In the end, hope is false aggression. Now that’s a thought. Wait until I inform Sal, who happens to enjoy a paradoxical quip every now and then. So here, Sir, is your hope, trapped in a nutshell. The police arrive just as you are ready to give up. It’s a common television device. Maybe it’s an expectation on your part. And you agree, Lady, do you? I thought so. I have a sense, like I said. Hope is the devil’s opium, and I’ll allow you all the hope you can muster because I’m feeling creative here.
Sal, like I said, is not talkative but denies in private the value of preliminaries being properly carried out. Do you see the value, Lady? Well I do, preparation being the name of the game in my book. Look, Lady, have tears gotten you anywhere in the past in predicaments even partially similar? So why not maintain. There isn’t much time and time is the glue holding us and this night together. I’m sorry, Sir, but I’m thinking she’s missing the point, and if you’re siding with her you’re missing it too. Sir, you look like a banker. No, a government employee. I missed the occupation clues, boy did I. But who can be perfect in this world, I ask you?
Do I enjoy this?
That my friends is a good question. I like that you’re showing an interest. Don’t you think your husband’s question is good? Don’t say so if you don’t believe it, Lady. I enjoy the art, yes, the art of making it happen, how just talking pales the Lady’s face and makes yours, Sir, an angry red. And you remember my point about the color red? That picture on the mantle, where was it taken? Niagara, I’m betting, because of all the water spraying about. You were there three days. Like I said, I got a sense for these things, don’t I. All that noise Sal’s making is kind of eerie, you must think. Don’t answer. I can see it.
We were set to do this old guy in Kennesaw awhile back, me and Sal, and the old guy came barreling out the front screen door just as we were walking up, shotgun blasting from his hip, screen door flying off its hinges. And he chased us, yelling for us to get off and leave what’s his alone, the shotgun blasting oak tree bark off in chunks by our heads. That night Sal twisted an ankle with all that running. If you look hard enough you can detect a limp to this day, only don’t you dare comment on the fact.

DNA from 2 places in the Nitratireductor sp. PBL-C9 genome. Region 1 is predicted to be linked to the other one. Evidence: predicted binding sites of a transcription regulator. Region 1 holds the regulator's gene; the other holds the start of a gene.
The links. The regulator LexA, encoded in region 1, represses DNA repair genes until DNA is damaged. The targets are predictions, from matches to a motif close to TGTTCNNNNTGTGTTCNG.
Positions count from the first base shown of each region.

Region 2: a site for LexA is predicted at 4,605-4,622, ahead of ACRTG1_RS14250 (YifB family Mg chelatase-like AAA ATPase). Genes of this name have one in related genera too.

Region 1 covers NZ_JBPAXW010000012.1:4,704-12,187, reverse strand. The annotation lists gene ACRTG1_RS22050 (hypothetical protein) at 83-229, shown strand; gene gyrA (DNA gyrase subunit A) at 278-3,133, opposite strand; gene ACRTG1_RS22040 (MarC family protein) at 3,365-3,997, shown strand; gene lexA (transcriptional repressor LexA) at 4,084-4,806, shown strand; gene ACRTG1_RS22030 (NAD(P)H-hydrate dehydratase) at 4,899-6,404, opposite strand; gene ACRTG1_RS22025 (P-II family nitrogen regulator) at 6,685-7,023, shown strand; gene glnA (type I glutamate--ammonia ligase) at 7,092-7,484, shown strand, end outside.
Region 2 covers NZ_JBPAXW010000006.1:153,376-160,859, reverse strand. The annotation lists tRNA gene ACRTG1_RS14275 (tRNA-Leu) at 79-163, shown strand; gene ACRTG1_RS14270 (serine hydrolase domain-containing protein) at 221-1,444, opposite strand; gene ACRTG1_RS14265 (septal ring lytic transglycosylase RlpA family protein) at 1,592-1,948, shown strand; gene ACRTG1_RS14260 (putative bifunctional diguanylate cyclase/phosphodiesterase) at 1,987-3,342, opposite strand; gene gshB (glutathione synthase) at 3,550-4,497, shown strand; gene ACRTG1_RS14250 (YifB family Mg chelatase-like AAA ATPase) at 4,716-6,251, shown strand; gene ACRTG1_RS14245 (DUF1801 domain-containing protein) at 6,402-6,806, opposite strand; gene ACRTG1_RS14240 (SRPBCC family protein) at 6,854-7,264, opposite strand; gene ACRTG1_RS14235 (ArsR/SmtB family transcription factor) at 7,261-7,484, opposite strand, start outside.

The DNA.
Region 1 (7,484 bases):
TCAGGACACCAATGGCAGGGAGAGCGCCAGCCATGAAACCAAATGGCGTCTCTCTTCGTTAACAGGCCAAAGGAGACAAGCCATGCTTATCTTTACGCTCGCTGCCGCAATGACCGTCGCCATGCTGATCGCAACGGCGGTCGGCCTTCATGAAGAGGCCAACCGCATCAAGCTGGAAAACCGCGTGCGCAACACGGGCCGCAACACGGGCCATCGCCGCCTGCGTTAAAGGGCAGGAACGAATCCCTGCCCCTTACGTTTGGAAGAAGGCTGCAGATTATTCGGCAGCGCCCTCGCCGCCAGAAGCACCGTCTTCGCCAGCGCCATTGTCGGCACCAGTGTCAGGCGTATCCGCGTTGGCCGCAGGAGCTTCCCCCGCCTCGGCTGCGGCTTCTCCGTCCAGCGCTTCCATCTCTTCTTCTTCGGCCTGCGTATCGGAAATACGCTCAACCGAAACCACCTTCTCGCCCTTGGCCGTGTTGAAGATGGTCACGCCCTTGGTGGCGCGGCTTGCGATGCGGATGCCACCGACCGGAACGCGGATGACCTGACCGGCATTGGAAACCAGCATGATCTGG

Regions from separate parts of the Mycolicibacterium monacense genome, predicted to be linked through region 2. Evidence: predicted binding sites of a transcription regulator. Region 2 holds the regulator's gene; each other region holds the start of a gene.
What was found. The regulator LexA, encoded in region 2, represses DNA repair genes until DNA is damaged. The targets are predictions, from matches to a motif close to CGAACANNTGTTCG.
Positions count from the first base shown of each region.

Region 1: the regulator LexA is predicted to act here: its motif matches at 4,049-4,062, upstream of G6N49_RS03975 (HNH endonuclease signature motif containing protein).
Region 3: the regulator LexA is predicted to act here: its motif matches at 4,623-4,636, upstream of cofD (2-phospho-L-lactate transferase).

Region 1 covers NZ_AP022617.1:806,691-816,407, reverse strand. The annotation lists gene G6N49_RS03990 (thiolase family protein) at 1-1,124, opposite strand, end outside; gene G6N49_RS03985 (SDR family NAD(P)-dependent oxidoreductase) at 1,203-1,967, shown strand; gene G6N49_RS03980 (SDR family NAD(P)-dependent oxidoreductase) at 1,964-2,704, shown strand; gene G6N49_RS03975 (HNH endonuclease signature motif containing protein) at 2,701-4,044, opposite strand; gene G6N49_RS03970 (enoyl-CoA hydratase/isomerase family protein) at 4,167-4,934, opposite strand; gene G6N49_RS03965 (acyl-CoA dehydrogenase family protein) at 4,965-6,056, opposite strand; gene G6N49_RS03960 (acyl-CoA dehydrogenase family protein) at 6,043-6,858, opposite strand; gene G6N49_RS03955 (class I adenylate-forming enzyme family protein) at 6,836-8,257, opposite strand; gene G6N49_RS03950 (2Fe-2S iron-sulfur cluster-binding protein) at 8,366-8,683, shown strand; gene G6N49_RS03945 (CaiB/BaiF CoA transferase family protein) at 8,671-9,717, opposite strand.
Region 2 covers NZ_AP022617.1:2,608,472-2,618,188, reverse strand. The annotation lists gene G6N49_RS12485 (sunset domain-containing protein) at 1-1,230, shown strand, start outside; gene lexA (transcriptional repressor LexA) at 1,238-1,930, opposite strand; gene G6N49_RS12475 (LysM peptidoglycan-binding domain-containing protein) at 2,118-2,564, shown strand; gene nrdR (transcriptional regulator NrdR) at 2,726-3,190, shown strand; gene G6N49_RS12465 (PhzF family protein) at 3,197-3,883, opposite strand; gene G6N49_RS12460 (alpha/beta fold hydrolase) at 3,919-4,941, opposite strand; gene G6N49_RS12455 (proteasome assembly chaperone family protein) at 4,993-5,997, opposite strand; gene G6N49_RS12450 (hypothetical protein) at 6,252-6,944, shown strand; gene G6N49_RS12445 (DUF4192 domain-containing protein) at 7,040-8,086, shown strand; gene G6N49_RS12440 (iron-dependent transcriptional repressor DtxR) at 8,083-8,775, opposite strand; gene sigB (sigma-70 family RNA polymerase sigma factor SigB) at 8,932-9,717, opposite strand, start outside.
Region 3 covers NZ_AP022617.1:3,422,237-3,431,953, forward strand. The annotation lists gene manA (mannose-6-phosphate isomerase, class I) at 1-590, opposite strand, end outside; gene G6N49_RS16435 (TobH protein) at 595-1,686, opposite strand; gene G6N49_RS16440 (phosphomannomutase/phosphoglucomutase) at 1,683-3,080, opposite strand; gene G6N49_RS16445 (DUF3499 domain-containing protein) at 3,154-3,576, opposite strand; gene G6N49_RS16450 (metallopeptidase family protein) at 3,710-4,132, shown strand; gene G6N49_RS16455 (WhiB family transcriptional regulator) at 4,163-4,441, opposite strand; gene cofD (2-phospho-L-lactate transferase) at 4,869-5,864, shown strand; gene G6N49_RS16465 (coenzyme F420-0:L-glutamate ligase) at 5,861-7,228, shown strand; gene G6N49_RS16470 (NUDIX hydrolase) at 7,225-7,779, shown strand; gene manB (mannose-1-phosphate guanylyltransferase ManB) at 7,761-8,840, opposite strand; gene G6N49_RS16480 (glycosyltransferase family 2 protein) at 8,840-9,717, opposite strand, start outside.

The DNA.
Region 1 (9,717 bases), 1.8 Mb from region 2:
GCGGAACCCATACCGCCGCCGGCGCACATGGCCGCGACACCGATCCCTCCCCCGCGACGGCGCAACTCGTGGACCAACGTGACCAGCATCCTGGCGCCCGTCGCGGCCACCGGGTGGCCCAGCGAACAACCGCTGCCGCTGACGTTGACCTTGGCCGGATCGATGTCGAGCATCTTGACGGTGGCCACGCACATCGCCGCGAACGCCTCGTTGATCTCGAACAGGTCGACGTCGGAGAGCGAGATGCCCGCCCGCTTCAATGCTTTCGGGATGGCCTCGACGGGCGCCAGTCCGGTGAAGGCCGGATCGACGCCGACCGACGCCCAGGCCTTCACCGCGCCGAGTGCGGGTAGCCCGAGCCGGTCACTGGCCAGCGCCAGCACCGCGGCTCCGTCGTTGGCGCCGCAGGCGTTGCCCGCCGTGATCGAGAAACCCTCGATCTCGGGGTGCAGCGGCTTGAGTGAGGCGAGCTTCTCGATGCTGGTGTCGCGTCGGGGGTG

Say, I’m guessing you’re into zombie movies. Sal’s limp makes me think zombie. No? Don’t tell me you’re into romantics where the falsely attractive couple ends up together at the end of every single movie, happy forever after. No, I asked you not to tell me. Seeing the two of you huddled together now that’s the very picture of hope. See, Sal back there he doesn’t acknowledge things like plotting because he’s all business. Get in, get out, run, run, run. What went wrong in Kennesaw was we came face to face with another fellow of artistic merit, which is why I’m out here with you, trying to have a calming effect. That guy, well, he just flat out went berserk and the rest is documented history of which our likenesses are also documented.
That friendly toot on the car horn outside makes your eyes widen, as if you sense an opening where a little light might be shining through. Yes, the horn unanswered will cause the horn blower to investigate. Ooh, this is a conundrum. You’re home but something’s wrong. Now, I’m betting our horn blower will play it safe. Why knock on the front door. Just call the police and let them do their job. You promise not to tell anybody what I look like, Sir, and you, Lady, agree. What a sweet artistic attempt, a cinematic moment. Of course there’s an alternate ending here, one I’m a bit practiced in reciting, this being a favorite part of mine. You see, it could be Sal signaling that he’s ended his investigation and he’s letting me know by predetermined signal of that very fact and that it’s time to go, our work being just about finished. Excuse me for standing but the suspense is exhilarating. No, stay where you are, please. What must be done must be done without mistakes.
Crying does create an effect both of sound and sense.
Like I said, we’re stuck in this triangle. I’m hoping it’s Sal outside, you that he’s not. I’m hoping to walk out of here, and you long for the knock on the door, the cops, in which case you walk out. And who’s to say there isn’t enough art for all of us locked up in this small amount of time. I have a sense for these things, boy do I. And the waiting is the glorious part that for one terrible moment makes us equals.
Go ahead and scream. They all do.
My fiction has appeared or is forthcoming in The McNeese Review, 45th Parallel, The Literary Review, decomP, Third Coast, and elsewhere. I teach at Johnson County Community College. And I’m also a bassist.